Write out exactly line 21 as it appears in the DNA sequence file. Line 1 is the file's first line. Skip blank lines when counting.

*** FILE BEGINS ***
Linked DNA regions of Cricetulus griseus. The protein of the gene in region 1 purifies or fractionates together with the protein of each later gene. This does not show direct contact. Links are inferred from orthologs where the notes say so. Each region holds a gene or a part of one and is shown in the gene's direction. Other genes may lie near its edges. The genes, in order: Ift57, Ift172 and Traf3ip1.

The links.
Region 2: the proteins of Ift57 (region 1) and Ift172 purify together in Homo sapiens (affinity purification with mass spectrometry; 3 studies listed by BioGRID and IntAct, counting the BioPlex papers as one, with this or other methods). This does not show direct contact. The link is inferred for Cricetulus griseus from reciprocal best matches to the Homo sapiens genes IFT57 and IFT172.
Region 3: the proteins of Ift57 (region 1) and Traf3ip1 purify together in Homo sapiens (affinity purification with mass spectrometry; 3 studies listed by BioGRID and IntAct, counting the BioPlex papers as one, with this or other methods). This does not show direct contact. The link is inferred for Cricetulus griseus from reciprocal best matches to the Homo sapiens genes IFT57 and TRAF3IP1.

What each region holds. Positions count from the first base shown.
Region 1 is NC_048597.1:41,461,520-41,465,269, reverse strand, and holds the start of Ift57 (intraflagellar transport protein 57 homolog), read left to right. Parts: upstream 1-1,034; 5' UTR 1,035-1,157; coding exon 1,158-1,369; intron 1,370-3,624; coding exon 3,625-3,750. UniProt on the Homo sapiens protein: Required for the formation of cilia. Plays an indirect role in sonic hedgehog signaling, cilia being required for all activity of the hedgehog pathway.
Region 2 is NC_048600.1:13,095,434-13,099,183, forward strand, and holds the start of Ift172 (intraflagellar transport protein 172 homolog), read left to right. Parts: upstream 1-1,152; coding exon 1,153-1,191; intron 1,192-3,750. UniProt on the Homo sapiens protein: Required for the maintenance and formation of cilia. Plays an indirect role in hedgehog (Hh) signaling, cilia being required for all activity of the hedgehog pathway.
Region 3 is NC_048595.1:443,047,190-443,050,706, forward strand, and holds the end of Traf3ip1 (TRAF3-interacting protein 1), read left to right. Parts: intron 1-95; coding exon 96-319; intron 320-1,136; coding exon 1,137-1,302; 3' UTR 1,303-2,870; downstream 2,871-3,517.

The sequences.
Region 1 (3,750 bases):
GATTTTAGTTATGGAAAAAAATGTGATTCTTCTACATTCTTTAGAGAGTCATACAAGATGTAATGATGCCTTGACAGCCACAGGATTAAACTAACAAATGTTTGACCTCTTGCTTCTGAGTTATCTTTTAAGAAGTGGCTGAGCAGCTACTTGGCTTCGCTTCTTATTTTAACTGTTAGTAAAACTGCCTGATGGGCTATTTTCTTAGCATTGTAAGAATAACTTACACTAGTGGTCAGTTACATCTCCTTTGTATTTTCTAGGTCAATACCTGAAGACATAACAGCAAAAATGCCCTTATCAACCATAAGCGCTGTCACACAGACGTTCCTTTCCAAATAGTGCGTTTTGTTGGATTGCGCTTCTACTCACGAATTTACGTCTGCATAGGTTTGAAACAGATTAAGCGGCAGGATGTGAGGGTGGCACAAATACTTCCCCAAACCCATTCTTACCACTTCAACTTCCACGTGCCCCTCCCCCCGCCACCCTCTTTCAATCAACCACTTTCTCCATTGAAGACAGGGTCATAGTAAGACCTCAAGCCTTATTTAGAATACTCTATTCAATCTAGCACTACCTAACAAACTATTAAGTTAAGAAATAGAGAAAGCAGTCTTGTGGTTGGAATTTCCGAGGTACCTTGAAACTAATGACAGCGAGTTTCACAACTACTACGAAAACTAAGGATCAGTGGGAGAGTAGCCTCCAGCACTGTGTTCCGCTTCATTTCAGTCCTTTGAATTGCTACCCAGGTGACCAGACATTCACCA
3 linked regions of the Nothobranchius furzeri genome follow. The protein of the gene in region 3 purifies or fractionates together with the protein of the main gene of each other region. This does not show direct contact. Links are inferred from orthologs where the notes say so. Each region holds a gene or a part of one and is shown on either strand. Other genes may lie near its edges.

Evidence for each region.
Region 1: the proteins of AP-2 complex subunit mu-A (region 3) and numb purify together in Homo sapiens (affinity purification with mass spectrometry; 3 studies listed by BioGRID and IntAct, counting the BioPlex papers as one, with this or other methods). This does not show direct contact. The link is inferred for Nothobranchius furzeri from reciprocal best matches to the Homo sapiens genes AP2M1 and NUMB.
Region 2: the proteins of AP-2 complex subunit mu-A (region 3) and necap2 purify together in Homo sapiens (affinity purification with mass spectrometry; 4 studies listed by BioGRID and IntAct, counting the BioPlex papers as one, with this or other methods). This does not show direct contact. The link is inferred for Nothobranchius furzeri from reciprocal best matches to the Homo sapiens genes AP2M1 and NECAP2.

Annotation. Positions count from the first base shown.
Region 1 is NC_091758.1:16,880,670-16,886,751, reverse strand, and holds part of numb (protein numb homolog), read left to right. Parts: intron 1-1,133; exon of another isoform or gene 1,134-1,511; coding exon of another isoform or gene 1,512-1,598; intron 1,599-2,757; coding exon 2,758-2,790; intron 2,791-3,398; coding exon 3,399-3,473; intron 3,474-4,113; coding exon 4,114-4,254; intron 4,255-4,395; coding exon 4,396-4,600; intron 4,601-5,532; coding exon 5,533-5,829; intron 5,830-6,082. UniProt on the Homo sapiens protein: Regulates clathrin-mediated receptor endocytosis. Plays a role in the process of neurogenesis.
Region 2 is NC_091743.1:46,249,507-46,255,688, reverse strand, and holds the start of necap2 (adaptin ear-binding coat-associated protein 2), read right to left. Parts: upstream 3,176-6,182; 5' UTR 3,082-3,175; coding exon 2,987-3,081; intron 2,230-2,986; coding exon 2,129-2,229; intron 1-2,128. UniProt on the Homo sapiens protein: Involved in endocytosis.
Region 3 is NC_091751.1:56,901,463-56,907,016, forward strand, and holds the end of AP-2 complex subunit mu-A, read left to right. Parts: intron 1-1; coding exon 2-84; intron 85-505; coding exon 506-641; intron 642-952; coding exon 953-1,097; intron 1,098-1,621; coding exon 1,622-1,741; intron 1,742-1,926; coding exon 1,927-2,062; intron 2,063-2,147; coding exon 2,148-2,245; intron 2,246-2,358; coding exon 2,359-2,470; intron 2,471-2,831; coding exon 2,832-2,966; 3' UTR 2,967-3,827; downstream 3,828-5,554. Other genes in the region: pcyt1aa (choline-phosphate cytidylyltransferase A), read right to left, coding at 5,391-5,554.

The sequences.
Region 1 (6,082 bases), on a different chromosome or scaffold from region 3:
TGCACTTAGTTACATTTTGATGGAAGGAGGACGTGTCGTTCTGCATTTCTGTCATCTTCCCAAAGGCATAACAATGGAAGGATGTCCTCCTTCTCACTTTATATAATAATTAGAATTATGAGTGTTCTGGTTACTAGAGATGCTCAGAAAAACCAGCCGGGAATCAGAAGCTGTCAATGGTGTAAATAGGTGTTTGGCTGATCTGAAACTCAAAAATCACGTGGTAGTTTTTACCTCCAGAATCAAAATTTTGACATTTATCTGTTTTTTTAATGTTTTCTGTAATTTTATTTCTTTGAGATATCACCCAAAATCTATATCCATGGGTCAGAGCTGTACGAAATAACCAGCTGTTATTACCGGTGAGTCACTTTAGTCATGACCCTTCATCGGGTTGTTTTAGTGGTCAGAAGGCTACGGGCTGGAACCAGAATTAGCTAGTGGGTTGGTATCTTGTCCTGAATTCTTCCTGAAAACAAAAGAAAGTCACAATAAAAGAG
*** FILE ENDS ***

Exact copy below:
Region 1 (6,082 bases), on a different chromosome or scaffold from region 3: